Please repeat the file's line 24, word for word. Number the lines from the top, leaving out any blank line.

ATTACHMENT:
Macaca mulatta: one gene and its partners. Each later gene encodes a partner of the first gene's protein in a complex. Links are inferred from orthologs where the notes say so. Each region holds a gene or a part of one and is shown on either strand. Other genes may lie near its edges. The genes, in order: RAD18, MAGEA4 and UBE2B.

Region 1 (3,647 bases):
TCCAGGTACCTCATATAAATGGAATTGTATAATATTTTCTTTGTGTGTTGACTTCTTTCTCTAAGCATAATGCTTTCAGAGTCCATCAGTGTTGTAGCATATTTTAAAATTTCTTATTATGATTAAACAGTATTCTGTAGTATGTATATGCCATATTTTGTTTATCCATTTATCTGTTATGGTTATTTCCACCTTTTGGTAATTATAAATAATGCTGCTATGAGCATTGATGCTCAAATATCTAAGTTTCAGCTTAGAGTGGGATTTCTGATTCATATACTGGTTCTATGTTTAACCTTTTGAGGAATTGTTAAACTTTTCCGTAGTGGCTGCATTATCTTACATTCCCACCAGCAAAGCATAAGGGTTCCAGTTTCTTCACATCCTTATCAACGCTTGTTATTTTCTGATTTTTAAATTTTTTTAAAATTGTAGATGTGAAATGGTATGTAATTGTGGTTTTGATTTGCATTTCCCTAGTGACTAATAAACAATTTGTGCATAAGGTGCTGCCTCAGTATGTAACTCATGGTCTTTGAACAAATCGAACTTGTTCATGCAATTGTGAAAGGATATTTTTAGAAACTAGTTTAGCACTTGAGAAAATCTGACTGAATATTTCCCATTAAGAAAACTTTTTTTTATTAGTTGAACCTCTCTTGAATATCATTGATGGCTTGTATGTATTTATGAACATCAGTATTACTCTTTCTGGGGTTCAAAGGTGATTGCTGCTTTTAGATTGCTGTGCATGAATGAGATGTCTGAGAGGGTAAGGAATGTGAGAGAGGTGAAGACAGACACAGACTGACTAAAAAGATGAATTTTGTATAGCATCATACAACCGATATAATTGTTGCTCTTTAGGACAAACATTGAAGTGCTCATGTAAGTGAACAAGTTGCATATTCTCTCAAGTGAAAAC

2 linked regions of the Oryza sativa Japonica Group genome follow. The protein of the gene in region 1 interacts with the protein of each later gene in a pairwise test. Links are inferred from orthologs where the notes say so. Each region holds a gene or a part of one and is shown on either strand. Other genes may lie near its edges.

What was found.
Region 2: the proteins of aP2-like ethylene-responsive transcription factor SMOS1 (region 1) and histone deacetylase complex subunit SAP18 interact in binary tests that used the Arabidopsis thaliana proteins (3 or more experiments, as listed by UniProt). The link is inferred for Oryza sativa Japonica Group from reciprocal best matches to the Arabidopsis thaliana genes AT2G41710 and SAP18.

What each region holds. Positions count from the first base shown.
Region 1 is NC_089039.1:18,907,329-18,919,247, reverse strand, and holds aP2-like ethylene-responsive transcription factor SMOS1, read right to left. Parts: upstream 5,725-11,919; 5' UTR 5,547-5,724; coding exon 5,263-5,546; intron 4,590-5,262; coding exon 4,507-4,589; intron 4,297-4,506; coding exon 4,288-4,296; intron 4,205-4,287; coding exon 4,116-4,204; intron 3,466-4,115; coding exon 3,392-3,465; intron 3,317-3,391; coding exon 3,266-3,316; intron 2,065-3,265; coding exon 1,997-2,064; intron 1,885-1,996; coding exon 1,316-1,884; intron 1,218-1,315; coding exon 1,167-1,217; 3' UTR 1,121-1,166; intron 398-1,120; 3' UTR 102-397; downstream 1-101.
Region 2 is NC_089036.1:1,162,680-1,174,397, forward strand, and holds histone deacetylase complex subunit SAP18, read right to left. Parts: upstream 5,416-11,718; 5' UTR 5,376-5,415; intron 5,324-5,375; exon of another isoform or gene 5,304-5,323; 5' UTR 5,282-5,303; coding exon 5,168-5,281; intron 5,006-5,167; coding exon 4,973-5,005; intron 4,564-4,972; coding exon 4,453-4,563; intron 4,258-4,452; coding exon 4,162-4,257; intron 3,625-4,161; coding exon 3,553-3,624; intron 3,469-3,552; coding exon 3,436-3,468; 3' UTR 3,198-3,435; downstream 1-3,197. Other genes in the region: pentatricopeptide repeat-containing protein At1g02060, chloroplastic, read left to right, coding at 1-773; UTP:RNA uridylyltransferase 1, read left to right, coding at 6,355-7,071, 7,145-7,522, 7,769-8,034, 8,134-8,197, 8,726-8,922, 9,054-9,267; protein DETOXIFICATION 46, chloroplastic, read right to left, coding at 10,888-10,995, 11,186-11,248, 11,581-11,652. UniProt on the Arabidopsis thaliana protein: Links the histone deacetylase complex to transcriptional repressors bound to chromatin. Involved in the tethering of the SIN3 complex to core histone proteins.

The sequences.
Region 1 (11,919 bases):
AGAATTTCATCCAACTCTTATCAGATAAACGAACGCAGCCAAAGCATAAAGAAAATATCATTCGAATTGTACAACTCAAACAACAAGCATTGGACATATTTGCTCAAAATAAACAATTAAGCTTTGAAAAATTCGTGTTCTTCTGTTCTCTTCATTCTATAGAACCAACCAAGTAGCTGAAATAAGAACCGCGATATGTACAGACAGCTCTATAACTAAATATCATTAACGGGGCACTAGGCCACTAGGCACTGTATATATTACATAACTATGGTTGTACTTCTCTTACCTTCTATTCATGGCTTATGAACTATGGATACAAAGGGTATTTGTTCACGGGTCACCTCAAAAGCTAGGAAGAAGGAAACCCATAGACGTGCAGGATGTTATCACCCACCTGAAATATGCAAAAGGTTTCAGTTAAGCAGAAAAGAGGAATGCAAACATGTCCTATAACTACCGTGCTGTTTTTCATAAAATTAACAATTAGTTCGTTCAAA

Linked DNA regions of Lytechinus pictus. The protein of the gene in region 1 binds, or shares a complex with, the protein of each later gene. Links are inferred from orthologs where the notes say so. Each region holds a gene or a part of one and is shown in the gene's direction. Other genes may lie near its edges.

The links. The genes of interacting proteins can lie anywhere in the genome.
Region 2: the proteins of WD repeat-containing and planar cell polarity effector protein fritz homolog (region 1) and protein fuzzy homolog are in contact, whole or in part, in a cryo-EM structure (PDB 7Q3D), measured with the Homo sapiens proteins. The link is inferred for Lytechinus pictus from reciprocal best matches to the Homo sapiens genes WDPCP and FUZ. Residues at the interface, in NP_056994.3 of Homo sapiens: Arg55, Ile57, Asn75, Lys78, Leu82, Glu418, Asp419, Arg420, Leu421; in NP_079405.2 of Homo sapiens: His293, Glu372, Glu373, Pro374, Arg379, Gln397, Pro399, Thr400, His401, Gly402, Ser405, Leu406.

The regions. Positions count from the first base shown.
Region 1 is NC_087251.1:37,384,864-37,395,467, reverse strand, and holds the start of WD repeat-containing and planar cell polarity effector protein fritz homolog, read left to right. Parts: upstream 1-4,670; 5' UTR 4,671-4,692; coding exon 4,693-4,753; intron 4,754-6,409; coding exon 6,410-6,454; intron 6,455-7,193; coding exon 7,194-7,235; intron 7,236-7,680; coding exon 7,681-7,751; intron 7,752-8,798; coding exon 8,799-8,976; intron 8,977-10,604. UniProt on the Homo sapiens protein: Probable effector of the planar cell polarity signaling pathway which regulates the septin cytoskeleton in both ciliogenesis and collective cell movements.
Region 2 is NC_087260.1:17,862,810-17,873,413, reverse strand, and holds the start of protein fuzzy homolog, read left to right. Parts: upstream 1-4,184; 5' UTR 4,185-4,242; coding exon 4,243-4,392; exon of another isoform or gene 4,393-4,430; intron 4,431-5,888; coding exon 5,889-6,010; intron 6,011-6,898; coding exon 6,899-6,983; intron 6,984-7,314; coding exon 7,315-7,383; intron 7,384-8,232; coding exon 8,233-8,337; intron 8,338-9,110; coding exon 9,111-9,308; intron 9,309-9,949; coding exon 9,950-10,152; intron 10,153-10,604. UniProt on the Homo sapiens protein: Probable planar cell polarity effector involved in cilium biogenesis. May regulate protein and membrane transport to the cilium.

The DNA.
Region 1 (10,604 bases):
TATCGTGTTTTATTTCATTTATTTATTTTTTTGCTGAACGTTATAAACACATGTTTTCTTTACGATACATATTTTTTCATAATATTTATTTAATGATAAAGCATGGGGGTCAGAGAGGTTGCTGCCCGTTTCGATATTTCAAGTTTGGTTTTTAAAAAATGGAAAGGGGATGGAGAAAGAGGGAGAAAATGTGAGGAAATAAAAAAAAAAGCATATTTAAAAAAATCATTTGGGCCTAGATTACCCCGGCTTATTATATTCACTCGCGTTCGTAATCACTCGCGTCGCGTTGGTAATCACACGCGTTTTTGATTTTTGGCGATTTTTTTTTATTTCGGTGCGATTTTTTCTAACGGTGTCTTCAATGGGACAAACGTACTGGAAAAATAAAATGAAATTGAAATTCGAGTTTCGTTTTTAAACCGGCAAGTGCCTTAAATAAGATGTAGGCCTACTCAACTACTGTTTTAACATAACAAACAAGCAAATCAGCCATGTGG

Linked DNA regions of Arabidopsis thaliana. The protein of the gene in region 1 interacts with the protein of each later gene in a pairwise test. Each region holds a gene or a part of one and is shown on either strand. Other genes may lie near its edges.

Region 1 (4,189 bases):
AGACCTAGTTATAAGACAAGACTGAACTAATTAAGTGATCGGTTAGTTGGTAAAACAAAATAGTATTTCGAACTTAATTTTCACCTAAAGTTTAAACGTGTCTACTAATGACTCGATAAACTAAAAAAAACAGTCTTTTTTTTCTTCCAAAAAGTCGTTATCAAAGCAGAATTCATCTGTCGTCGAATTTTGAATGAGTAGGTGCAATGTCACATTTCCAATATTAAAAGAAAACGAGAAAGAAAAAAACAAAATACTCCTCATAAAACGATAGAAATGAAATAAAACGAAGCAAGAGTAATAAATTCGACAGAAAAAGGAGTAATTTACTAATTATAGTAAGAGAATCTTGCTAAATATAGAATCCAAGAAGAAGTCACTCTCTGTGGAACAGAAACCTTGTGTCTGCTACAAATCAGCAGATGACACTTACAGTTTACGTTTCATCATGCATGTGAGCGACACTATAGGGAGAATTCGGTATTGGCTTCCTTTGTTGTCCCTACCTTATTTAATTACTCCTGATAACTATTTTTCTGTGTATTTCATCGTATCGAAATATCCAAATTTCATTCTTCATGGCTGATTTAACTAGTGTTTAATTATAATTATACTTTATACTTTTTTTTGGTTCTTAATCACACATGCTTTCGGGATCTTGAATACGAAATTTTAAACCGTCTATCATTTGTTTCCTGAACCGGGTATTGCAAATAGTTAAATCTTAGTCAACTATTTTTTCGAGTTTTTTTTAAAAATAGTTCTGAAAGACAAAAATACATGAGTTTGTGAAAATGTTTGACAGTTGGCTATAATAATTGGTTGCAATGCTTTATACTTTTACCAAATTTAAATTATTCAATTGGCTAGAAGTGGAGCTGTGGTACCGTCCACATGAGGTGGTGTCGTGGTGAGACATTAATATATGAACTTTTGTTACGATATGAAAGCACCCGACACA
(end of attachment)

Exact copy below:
AGACCTAGTTATAAGACAAGACTGAACTAATTAAGTGATCGGTTAGTTGGTAAAACAAAATAGTATTTCGAACTTAATTTTCACCTAAAGTTTAAACGTGTCTACTAATGACTCGATAAACTAAAAAAAACAGTCTTTTTTTTCTTCCAAAAAGTCGTTATCAAAGCAGAATTCATCTGTCGTCGAATTTTGAATGAGTAGGTGCAATGTCACATTTCCAATATTAAAAGAAAACGAGAAAGAAAAAAACAAAATACTCCTCATAAAACGATAGAAATGAAATAAAACGAAGCAAGAGTAATAAATTCGACAGAAAAAGGAGTAATTTACTAATTATAGTAAGAGAATCTTGCTAAATATAGAATCCAAGAAGAAGTCACTCTCTGTGGAACAGAAACCTTGTGTCTGCTACAAATCAGCAGATGACACTTACAGTTTACGTTTCATCATGCATGTGAGCGACACTATAGGGAGAATTCGGTATTGGCTTCCTTTGTTGTCCCTACCTTATTTAATTACTCCTGATAACTATTTTTCTGTGTATTTCATCGTATCGAAATATCCAAATTTCATTCTTCATGGCTGATTTAACTAGTGTTTAATTATAATTATACTTTATACTTTTTTTTGGTTCTTAATCACACATGCTTTCGGGATCTTGAATACGAAATTTTAAACCGTCTATCATTTGTTTCCTGAACCGGGTATTGCAAATAGTTAAATCTTAGTCAACTATTTTTTCGAGTTTTTTTTAAAAATAGTTCTGAAAGACAAAAATACATGAGTTTGTGAAAATGTTTGACAGTTGGCTATAATAATTGGTTGCAATGCTTTATACTTTTACCAAATTTAAATTATTCAATTGGCTAGAAGTGGAGCTGTGGTACCGTCCACATGAGGTGGTGTCGTGGTGAGACATTAATATATGAACTTTTGTTACGATATGAAAGCACCCGACACA